Quote
Why God Led Me To Rome Instead Of Constantinople
1. The Poor Record of Constantinople
1. The See of Constantinople, which was not founded by the Holy All-Praised and προτοκλήτος (First-Called) St. Andrew the Apostle (martyred 11/30/60),

He states that so matter of factly, and yet there is plenty to place St. Andrew at Constantinople, or rather Byzantium at the time: the "Acts of St. Andrew, for instance, state "Embarking in a ship he sailed into the Hellespont, on the way to Byzantium. There was a great storm. Andrew prayed and there was calm. They reached Byzantium." 
http://www.earlychristianwritings.com/text/actsandrew.html
It dates from c. 150-200, 260 at the latest, and the version I got this from is an asbstract of St. Gregory of Tours' epitome of it, c. 593, a century before, in the East and the West, the "Catholic Sophmore" dates the beginnings of "this legend."

Quote
{1} has a long history of heterodoxy,

One has to remove the logs of Ultramontanism, the filioque, Mariolatry and other abuses of the Vatican before one can attept to take the specks out of Constantinople's eyes.

Quote
and she extended her patriarchal jurisdiction via gross caesaropapism.{2}

Crusades.

Such Ultramontanists also fault the Orthodox for not falling for the union schemes that the emperors tried to strong arm the Church into in return for the Vatican's aid.  It seems they only find certain kinds of caesaropapism (or it that technically erastianism) gross.

Quote
The see was polluted by three Arians (Eusebios, Eudoxios, Demophilos), one Semi-Arian (Macedonios I), one Nestorian (Nestorios), five Monophysites (Acacios, Phravitas, Euphemios, Timothy I, Anthimos), six Monothelites (Sergios I, Pyrrhos, Paul II, Peter, John VI), and seven Iconoclasts (Anastasios, Constantine II, Nicetas I, Paul IV, Theodotos I Cassiteras, Anthony I Kassymatas, John VII Lecanomantos), one Calvinist (Cyril I Lukaris)--though some idiosyncratic commentators dispute the charge of Calvinism against the latter, who was murdered after he occupied the throne seven times—and one Freemason who declared Anglican orders to be valid (Meletios IV Metaxakis).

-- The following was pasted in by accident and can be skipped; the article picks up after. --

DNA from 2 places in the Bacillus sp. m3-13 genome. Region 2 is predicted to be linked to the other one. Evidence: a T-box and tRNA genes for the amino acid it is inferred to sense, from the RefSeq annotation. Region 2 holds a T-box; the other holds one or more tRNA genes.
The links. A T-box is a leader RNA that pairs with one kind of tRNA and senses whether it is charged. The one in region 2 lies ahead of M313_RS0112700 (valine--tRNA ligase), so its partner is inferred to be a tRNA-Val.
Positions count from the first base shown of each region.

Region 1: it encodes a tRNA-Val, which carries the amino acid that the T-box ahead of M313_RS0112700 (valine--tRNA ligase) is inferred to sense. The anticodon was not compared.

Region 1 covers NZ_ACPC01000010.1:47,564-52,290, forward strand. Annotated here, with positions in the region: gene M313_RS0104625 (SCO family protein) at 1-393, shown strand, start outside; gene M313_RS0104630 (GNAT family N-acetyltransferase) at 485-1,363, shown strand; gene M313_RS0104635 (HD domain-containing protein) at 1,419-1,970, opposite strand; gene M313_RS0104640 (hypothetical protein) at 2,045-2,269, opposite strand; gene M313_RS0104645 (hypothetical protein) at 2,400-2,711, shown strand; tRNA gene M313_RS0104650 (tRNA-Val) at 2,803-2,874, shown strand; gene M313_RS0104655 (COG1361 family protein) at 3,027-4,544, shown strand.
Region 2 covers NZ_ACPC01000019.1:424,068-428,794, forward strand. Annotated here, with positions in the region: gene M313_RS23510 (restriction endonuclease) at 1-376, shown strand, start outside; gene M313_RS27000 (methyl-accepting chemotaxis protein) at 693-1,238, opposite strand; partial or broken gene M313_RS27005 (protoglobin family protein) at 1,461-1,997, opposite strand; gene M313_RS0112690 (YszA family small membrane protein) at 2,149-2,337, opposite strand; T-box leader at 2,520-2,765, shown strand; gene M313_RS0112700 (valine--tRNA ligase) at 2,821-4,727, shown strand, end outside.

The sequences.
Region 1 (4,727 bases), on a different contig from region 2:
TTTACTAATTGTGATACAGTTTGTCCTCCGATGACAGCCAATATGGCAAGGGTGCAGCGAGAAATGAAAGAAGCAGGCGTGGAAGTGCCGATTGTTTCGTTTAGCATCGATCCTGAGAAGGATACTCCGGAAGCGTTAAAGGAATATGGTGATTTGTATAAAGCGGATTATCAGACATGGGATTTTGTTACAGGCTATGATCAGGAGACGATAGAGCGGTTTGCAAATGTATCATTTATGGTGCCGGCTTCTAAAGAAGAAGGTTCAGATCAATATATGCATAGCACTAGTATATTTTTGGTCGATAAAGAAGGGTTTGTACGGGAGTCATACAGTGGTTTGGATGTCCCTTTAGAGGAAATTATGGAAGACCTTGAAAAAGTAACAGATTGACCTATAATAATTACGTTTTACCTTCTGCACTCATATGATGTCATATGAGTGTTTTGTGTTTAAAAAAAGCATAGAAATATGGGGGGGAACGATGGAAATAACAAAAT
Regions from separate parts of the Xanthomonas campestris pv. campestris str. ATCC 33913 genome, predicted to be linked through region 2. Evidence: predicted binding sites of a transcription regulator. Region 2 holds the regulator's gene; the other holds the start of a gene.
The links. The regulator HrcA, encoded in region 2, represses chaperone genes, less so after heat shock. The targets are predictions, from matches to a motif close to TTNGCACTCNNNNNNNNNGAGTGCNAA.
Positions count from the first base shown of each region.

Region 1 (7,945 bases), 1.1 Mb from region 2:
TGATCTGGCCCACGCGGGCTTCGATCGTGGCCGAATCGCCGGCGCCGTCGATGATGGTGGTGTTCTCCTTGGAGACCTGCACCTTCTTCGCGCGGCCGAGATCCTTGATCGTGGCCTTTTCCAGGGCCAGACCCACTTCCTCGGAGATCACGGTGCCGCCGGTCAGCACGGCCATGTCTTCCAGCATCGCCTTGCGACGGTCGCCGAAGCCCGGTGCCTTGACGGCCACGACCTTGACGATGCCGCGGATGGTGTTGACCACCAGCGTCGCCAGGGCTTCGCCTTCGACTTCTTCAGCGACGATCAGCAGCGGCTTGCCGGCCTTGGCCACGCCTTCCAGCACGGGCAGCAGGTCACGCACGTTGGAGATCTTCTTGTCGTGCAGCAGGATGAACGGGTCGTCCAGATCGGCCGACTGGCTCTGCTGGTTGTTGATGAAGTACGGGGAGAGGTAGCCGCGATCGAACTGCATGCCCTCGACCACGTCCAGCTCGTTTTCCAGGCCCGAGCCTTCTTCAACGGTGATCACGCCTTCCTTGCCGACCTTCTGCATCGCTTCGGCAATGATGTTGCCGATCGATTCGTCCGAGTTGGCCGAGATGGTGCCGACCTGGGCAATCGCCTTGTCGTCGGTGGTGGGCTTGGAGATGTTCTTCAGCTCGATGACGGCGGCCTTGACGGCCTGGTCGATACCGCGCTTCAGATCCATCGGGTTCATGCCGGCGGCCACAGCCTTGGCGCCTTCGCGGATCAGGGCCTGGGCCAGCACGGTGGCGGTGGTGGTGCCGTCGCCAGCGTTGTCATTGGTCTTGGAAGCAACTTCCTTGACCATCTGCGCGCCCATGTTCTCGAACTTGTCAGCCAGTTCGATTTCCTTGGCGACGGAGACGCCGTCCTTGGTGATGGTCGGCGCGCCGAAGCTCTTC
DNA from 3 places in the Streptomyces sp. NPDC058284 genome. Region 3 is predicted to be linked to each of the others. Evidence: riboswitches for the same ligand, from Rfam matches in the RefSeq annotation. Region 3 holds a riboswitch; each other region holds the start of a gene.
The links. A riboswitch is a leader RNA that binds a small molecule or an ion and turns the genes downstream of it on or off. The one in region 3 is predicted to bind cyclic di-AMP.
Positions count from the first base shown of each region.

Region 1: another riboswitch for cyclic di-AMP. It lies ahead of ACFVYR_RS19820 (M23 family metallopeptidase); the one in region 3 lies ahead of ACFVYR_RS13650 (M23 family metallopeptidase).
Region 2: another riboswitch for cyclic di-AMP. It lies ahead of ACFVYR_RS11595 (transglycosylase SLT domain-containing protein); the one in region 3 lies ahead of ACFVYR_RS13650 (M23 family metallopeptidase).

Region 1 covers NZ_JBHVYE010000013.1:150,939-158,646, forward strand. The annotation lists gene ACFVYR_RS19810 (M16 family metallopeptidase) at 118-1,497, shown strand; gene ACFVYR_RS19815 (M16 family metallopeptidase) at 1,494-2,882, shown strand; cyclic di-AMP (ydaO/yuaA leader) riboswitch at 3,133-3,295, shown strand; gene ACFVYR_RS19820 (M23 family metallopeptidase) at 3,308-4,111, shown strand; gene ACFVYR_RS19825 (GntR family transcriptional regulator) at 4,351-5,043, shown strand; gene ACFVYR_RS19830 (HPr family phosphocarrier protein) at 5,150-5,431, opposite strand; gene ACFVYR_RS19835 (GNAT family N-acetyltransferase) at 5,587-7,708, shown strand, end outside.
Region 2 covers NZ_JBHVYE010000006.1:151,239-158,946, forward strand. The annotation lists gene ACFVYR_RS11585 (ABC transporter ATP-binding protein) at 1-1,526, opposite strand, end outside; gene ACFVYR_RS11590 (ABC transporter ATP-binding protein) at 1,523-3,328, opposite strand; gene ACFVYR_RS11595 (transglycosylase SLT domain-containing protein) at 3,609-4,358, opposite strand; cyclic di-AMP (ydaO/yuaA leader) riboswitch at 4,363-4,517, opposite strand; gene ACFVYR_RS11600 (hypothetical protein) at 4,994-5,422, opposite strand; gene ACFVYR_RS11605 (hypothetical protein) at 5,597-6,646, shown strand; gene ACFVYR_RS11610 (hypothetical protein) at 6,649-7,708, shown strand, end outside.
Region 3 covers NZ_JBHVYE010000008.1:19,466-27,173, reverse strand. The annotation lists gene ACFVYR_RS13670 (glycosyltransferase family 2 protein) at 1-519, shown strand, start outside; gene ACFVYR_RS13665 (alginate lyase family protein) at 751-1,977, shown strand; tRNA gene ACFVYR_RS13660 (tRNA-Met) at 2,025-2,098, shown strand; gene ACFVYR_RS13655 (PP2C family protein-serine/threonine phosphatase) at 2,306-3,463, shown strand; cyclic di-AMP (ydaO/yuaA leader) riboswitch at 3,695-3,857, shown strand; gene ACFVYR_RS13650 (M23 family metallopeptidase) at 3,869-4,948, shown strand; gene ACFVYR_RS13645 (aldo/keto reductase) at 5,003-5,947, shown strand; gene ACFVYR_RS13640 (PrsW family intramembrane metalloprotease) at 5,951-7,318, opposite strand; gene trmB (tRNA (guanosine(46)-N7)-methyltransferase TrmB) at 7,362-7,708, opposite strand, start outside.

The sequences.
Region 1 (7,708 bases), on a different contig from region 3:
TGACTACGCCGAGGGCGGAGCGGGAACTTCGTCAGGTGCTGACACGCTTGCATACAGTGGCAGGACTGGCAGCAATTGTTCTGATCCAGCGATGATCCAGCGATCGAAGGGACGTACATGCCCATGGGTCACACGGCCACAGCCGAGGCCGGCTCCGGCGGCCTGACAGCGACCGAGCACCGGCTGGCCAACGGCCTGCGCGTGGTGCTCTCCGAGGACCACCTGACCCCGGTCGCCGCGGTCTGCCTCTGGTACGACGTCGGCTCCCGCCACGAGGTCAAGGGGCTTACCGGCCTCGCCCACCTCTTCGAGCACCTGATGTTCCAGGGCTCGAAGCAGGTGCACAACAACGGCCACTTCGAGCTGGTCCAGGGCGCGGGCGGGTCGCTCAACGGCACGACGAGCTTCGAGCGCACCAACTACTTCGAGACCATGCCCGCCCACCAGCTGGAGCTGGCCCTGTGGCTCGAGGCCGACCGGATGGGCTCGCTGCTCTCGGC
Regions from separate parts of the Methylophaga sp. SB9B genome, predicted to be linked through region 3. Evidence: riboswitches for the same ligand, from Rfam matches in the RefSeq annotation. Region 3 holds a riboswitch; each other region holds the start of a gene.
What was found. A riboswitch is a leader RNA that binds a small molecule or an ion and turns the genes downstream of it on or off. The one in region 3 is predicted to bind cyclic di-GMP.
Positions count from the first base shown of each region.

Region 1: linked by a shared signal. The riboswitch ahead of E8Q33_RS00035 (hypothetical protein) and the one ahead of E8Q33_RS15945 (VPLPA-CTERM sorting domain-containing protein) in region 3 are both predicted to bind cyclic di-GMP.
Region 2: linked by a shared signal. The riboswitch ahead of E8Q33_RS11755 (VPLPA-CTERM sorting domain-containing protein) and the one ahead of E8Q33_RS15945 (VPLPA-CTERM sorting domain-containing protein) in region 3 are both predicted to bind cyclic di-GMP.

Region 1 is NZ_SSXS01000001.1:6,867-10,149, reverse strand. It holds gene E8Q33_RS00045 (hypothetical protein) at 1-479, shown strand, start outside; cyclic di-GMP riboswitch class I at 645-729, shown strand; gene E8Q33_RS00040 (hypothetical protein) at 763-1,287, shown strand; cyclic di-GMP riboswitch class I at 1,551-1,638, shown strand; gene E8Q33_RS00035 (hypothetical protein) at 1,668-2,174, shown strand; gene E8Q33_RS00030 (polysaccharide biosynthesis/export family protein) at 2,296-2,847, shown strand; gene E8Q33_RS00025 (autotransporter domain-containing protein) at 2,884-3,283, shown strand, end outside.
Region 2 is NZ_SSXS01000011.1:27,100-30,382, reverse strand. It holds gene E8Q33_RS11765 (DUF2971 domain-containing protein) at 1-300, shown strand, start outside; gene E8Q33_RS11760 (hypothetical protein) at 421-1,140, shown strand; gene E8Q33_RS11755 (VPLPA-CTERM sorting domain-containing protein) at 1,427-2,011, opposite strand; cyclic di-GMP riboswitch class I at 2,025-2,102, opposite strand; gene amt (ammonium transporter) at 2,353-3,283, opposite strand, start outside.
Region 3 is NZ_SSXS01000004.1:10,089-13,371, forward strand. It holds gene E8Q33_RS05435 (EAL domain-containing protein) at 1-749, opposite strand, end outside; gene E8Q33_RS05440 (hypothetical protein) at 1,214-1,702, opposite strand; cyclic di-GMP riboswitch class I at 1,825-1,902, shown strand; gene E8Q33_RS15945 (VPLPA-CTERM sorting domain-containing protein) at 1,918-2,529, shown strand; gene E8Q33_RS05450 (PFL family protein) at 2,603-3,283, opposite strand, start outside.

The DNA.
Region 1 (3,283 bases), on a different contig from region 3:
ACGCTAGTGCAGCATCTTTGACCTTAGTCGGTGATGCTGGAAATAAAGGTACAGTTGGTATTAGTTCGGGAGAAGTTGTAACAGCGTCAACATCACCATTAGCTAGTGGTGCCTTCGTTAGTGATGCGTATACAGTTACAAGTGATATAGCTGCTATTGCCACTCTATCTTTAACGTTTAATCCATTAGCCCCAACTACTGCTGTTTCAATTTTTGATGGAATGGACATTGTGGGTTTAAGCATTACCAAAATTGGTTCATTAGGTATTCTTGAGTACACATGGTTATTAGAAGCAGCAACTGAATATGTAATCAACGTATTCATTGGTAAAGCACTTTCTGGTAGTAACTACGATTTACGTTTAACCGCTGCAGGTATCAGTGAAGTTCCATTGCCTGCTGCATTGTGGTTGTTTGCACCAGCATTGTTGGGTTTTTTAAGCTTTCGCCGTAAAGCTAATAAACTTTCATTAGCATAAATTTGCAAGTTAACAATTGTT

20 out of 271. Not a bad record, especially since Rome hasn't had an Orthodox one from 1016 at least.

Quote
The other three sees have similar records,

Acutally, no.  Jerusalem's Patriarch St. Sophronius, for instance stood firm when all the other patriarchates (INCLUDING Rome) fell to Monotheletism.

Quote
and they often servilely followed the policy of Constantinople.

And those "patriarchates" that the Crusaders set up in Antioch, Jerusalem, Constantinople and the one laying in waiting in Rome for Alexandria, what did they do?

This reproach, however, has more truth to it than it should, e.g. Patriarch "of Antioch" Balsamon.

Quote
By the standards of the Orthodox themselves, the see has had even more heretical patriarchs: one anti-Palamite (John XIV Kalekas) and more than five Catholics (John XI Bekkos, Joseph II, Metrophanes II, Gregory III Mammas, Cyril II Kontares, and many others, according to the old Catholic Encyclopedia entry "Greek Church").

Always use discernment with the "Catholic Encyclopedia."

Interesting that he starts with EP John XI Bekkos: Emeperor Michael VIII used him to replace EP Joseph I, who resigned rather than submit to the "union" of Lyons.  Again, selective disgust with Caesarpapism.


Quote
Many of the Patriarchs of Constantinople were not merely desirous of reunion with the Catholic Church, but confessed the dogmas of the Catholic Church to be true.
That would be those same heretical Patriarchs of Constantinople that he just mentioned.

The rest of the article similarly contains a plethera of falisies. I don't have the time now to go through them all.
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« Reply #5 on: May 01, 2010, 07:01:05 PM »

1) http://socrates58.blogspot.com/2006/11/orthodoxy-eastern-index-page.html
2) http://gulielmusbyzantinus.blogspot.com/2008/08/eastern-orthodoxy.html

Have anyone of you had a chance to study the materials from these two websites in depth? If yes, have you noticed any misquoting, mistranslations, manipulations of facts, etc.? I'm going to analyze these apologetics but first I would like to know if their content is "clean" (not that I'm accusing Catholics of dishonesty, but I know that with apologetic texts, no matter if Catholic, Orthodox or Protestant, one have to be careful).
What facts?

Your first one at least has truth in labeling
Quote
a Catholic sophomore theology
http://thebananarepublican.blogspot.com/2009/07/why-god-led-me-to-rome-instead-of.html
Quote
Why God Led Me To Rome Instead Of Constantinople
1. The Poor Record of Constantinople
1. The See of Constantinople, which was not founded by the Holy All-Praised and προτοκλήτος (First-Called) St. Andrew the Apostle (martyred 11/30/60),